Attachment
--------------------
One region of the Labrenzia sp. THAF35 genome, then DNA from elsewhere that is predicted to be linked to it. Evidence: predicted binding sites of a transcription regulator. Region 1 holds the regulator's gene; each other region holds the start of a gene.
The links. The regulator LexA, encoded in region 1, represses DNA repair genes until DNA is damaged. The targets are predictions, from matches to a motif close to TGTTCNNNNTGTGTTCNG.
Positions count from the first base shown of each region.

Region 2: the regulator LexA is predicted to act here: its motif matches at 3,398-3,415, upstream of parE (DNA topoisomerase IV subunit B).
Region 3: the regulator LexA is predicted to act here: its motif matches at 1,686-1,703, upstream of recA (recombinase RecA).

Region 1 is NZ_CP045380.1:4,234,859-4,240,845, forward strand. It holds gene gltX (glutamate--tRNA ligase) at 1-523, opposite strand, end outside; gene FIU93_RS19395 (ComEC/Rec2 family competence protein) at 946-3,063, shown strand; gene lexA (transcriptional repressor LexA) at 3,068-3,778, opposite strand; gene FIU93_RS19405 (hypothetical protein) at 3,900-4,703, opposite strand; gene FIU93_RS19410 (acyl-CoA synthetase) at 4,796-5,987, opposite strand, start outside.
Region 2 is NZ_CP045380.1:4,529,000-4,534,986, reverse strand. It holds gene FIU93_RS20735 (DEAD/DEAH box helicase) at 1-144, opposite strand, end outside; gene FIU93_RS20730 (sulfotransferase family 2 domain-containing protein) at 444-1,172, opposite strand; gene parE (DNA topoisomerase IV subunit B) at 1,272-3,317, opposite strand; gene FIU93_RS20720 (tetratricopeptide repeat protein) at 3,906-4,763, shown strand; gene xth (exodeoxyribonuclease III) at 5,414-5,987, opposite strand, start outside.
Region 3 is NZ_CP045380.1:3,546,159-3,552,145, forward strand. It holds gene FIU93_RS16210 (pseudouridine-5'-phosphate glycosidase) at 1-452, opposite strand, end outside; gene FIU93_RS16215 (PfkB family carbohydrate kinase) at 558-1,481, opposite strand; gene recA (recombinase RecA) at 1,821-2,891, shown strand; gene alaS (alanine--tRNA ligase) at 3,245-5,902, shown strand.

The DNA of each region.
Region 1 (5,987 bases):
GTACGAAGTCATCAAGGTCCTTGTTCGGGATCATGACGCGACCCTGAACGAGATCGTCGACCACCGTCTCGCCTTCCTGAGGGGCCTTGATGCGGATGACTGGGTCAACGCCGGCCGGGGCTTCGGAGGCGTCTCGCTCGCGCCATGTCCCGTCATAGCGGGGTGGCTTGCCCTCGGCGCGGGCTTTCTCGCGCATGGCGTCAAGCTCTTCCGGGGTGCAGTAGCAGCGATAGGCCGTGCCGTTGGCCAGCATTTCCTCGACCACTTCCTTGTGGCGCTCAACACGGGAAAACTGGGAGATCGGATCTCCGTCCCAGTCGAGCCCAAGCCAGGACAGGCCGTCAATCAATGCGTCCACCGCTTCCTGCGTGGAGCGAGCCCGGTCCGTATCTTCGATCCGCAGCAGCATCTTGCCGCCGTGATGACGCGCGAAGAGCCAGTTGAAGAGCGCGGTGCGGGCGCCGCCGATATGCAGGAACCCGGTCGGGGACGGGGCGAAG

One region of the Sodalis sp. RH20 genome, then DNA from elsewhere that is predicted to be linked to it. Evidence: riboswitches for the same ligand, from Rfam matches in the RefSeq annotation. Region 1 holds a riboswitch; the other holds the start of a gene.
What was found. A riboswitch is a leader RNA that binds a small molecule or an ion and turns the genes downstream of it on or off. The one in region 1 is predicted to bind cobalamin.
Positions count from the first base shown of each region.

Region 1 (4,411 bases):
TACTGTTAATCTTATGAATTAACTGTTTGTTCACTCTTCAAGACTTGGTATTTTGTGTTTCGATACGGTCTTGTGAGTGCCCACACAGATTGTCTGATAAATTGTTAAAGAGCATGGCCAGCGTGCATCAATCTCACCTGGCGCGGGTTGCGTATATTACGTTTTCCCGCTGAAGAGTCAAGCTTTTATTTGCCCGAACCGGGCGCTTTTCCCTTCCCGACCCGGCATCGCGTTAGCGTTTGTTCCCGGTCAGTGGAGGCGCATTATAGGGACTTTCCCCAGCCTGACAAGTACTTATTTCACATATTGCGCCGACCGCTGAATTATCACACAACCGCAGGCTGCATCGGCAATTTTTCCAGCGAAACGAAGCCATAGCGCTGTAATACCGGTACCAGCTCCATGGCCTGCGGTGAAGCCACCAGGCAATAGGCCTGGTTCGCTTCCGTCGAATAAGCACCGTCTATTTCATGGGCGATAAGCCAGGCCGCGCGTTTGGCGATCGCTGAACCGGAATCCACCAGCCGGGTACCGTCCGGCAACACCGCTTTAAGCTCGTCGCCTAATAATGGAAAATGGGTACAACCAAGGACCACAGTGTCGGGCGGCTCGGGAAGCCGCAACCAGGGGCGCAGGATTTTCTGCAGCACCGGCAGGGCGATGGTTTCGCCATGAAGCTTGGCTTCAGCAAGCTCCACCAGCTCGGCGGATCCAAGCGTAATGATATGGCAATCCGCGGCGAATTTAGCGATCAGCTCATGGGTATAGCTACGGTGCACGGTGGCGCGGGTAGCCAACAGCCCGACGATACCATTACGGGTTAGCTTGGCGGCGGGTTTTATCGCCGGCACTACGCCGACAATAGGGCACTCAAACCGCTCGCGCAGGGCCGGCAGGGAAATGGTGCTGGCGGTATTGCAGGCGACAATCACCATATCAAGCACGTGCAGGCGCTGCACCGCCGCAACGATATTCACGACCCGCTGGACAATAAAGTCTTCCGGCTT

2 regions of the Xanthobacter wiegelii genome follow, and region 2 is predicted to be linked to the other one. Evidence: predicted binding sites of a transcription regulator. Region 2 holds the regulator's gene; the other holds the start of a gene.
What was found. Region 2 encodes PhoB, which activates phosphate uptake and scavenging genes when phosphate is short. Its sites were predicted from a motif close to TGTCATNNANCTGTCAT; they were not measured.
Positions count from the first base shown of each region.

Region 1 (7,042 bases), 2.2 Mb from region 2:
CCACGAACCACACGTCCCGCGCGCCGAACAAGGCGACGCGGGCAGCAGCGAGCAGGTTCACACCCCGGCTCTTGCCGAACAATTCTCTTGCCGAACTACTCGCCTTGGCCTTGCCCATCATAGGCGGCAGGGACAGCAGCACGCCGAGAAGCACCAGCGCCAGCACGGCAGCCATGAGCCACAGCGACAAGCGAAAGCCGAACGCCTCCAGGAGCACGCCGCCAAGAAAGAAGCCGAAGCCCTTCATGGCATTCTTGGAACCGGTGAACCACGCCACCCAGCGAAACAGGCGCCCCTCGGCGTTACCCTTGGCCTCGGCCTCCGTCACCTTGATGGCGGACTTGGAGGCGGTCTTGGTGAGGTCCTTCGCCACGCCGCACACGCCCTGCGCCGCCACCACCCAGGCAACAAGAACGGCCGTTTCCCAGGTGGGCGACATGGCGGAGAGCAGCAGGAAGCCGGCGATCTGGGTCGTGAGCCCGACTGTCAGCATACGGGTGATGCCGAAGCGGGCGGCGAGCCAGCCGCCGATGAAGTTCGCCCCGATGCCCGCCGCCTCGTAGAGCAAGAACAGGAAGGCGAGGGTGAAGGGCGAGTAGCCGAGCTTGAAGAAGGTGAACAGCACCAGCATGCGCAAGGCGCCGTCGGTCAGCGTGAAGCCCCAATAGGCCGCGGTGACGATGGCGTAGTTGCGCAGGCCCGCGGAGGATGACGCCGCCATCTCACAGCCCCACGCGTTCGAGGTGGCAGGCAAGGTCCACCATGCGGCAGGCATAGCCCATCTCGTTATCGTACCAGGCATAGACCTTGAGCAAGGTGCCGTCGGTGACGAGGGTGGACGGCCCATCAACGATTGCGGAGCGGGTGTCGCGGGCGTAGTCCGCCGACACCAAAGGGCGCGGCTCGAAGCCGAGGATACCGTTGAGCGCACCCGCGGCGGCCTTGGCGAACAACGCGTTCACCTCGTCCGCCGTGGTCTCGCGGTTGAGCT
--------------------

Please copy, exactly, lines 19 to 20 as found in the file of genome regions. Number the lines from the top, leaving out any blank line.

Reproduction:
Positions count from the first base shown of each region.

Region 1 (7,042 bases), 2.2 Mb from region 2: